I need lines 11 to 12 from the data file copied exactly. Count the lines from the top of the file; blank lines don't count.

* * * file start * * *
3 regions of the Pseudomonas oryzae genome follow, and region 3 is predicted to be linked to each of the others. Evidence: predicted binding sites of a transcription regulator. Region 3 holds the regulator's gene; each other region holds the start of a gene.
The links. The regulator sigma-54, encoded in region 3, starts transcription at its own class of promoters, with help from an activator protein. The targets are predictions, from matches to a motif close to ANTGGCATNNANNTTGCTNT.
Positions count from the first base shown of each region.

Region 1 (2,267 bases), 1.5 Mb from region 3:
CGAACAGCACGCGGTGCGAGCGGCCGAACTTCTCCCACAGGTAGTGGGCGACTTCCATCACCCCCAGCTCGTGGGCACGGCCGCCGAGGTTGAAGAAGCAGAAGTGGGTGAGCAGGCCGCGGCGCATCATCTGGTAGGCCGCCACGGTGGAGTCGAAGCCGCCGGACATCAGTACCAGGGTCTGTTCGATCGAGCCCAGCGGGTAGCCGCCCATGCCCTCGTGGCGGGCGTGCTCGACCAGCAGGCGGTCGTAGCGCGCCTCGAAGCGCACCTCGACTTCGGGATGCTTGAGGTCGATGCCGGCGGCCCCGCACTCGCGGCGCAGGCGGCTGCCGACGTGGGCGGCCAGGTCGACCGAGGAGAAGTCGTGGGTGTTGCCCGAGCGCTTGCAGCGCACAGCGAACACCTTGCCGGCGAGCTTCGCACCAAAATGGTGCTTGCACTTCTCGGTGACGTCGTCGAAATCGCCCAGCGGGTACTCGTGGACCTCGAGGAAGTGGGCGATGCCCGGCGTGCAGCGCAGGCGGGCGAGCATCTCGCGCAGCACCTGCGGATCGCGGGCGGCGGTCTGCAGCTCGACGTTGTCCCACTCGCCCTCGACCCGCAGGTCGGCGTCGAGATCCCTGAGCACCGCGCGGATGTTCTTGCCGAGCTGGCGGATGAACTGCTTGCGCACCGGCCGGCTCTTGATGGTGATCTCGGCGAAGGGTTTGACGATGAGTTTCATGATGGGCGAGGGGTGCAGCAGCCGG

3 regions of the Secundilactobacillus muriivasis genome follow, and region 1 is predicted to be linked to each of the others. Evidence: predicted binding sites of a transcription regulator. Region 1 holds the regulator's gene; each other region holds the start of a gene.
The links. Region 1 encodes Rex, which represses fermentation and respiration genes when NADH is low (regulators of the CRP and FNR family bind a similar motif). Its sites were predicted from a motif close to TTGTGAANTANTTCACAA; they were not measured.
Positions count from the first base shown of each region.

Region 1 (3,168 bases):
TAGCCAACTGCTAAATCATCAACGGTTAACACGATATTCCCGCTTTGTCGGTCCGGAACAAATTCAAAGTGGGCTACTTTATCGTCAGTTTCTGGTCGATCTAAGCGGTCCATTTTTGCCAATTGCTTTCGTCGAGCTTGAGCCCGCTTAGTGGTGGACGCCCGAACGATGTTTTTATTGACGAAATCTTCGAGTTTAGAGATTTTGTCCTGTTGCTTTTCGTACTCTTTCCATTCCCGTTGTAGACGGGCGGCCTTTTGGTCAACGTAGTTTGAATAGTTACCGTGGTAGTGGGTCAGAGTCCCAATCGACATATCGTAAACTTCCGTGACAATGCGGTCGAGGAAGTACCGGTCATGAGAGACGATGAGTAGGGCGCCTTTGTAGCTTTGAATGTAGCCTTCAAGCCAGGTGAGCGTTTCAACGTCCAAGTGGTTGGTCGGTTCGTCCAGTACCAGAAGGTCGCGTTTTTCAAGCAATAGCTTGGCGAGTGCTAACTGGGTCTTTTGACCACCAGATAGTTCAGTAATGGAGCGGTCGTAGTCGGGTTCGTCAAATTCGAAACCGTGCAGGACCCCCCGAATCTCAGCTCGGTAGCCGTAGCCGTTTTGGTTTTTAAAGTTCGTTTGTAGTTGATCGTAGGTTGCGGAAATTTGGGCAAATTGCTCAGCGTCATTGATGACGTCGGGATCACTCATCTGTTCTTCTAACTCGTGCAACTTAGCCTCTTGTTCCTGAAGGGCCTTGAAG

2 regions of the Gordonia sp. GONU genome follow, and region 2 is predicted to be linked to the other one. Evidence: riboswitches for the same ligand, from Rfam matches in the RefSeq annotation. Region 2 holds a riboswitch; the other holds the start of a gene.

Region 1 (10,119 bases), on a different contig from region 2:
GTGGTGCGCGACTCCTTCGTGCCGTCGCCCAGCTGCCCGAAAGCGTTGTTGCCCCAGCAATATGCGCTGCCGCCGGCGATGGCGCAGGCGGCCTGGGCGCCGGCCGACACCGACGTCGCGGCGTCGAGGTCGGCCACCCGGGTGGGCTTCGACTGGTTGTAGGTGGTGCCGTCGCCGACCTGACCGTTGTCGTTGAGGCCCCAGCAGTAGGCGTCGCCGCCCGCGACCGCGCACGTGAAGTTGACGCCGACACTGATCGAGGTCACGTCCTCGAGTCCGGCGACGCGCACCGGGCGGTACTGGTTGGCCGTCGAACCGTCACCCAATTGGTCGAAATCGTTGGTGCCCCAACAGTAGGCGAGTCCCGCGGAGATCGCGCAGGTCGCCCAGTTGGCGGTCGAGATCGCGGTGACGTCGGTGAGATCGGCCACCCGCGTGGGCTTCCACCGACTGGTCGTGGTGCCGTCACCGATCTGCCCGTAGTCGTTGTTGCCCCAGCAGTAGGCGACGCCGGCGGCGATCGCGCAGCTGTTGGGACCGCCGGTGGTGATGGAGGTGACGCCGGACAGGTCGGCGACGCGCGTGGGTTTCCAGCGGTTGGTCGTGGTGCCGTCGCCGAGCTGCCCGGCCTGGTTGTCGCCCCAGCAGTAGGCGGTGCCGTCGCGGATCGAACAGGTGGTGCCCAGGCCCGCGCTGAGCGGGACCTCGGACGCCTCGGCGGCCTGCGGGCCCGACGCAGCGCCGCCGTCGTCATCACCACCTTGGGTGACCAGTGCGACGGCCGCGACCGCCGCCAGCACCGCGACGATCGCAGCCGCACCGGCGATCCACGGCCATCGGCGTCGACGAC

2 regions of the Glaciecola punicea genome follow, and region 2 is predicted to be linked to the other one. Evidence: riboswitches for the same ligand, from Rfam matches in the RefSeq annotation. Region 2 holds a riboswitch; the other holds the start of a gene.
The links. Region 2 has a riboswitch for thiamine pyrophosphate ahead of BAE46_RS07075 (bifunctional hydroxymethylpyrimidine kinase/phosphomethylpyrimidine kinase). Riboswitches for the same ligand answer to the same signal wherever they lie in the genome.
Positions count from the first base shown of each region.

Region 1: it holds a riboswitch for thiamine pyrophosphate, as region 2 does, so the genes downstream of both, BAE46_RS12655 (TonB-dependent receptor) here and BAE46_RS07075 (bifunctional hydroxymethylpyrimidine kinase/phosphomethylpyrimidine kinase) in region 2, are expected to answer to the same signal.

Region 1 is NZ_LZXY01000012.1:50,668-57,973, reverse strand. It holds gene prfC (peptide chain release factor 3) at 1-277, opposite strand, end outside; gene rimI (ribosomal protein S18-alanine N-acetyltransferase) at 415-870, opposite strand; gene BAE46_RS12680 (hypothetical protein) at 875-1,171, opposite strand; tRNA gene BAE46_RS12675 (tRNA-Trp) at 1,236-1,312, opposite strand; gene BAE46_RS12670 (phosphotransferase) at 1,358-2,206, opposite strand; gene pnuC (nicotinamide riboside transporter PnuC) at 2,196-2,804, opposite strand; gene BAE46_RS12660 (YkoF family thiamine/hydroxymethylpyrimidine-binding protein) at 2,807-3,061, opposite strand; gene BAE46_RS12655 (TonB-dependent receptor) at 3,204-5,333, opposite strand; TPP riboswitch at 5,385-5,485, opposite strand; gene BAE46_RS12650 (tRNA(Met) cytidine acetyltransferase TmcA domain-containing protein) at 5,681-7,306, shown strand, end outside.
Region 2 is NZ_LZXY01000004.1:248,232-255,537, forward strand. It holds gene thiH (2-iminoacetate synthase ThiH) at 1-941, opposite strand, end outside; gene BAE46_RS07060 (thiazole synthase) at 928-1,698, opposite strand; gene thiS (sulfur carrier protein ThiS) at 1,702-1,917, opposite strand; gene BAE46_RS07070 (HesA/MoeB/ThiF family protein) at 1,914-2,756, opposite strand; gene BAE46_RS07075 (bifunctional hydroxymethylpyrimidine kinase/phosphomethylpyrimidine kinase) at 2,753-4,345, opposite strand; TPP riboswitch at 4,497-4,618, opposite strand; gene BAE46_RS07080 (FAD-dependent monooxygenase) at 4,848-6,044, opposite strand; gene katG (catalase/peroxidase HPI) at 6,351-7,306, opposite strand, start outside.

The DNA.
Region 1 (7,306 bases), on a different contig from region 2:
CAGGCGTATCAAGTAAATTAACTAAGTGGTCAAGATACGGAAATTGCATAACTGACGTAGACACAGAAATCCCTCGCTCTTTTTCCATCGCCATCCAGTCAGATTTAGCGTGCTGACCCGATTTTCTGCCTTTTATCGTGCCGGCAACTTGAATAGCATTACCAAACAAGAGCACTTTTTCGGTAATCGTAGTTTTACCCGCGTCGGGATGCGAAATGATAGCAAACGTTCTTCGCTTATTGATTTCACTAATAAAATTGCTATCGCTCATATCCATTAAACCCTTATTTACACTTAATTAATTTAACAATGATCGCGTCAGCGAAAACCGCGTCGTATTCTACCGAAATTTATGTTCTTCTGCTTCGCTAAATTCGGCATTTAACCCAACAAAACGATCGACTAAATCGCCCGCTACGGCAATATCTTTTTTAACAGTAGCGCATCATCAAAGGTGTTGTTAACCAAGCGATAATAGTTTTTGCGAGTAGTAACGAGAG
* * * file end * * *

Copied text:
2 regions of the Gordonia sp. GONU genome follow, and region 2 is predicted to be linked to the other one. Evidence: riboswitches for the same ligand, from Rfam matches in the RefSeq annotation. Region 2 holds a riboswitch; the other holds the start of a gene.

Region 1 (10,119 bases), on a different contig from region 2: